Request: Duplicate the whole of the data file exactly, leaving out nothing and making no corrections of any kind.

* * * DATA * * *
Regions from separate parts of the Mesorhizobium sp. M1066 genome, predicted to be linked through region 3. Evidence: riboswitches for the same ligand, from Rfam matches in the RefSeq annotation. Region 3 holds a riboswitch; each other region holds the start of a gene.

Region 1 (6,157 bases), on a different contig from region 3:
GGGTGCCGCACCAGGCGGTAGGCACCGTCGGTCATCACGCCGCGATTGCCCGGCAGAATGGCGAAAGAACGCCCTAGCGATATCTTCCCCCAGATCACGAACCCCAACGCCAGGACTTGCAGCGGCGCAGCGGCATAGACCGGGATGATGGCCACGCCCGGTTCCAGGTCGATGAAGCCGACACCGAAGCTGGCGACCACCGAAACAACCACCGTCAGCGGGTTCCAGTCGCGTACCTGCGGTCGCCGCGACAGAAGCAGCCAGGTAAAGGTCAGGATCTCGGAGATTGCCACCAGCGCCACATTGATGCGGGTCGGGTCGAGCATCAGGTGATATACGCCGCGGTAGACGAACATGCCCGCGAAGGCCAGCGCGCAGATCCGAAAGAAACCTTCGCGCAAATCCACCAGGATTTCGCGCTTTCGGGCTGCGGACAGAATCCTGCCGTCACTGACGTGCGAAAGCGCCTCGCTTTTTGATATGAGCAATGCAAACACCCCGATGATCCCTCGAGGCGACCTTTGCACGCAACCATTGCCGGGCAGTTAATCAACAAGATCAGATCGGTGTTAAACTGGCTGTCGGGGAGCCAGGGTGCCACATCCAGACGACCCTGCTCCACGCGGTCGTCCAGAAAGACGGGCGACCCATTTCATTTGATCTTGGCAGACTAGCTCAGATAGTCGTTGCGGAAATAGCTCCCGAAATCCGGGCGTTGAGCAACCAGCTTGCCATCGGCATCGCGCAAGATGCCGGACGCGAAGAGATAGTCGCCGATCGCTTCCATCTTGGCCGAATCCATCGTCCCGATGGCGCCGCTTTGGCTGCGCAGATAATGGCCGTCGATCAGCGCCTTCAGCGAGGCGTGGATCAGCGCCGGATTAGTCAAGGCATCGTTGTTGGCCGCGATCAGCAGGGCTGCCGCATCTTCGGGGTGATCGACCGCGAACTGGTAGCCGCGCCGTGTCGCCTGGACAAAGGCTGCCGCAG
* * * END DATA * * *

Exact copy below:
Regions from separate parts of the Mesorhizobium sp. M1066 genome, predicted to be linked through region 3. Evidence: riboswitches for the same ligand, from Rfam matches in the RefSeq annotation. Region 3 holds a riboswitch; each other region holds the start of a gene.

Region 1 (6,157 bases), on a different contig from region 3:
GGGTGCCGCACCAGGCGGTAGGCACCGTCGGTCATCACGCCGCGATTGCCCGGCAGAATGGCGAAAGAACGCCCTAGCGATATCTTCCCCCAGATCACGAACCCCAACGCCAGGACTTGCAGCGGCGCAGCGGCATAGACCGGGATGATGGCCACGCCCGGTTCCAGGTCGATGAAGCCGACACCGAAGCTGGCGACCACCGAAACAACCACCGTCAGCGGGTTCCAGTCGCGTACCTGCGGTCGCCGCGACAGAAGCAGCCAGGTAAAGGTCAGGATCTCGGAGATTGCCACCAGCGCCACATTGATGCGGGTCGGGTCGAGCATCAGGTGATATACGCCGCGGTAGACGAACATGCCCGCGAAGGCCAGCGCGCAGATCCGAAAGAAACCTTCGCGCAAATCCACCAGGATTTCGCGCTTTCGGGCTGCGGACAGAATCCTGCCGTCACTGACGTGCGAAAGCGCCTCGCTTTTTGATATGAGCAATGCAAACACCCCGATGATCCCTCGAGGCGACCTTTGCACGCAACCATTGCCGGGCAGTTAATCAACAAGATCAGATCGGTGTTAAACTGGCTGTCGGGGAGCCAGGGTGCCACATCCAGACGACCCTGCTCCACGCGGTCGTCCAGAAAGACGGGCGACCCATTTCATTTGATCTTGGCAGACTAGCTCAGATAGTCGTTGCGGAAATAGCTCCCGAAATCCGGGCGTTGAGCAACCAGCTTGCCATCGGCATCGCGCAAGATGCCGGACGCGAAGAGATAGTCGCCGATCGCTTCCATCTTGGCCGAATCCATCGTCCCGATGGCGCCGCTTTGGCTGCGCAGATAATGGCCGTCGATCAGCGCCTTCAGCGAGGCGTGGATCAGCGCCGGATTAGTCAAGGCATCGTTGTTGGCCGCGATCAGCAGGGCTGCCGCATCTTCGGGGTGATCGACCGCGAACTGGTAGCCGCGCCGTGTCGCCTGGACAAAGGCTGCCGCAG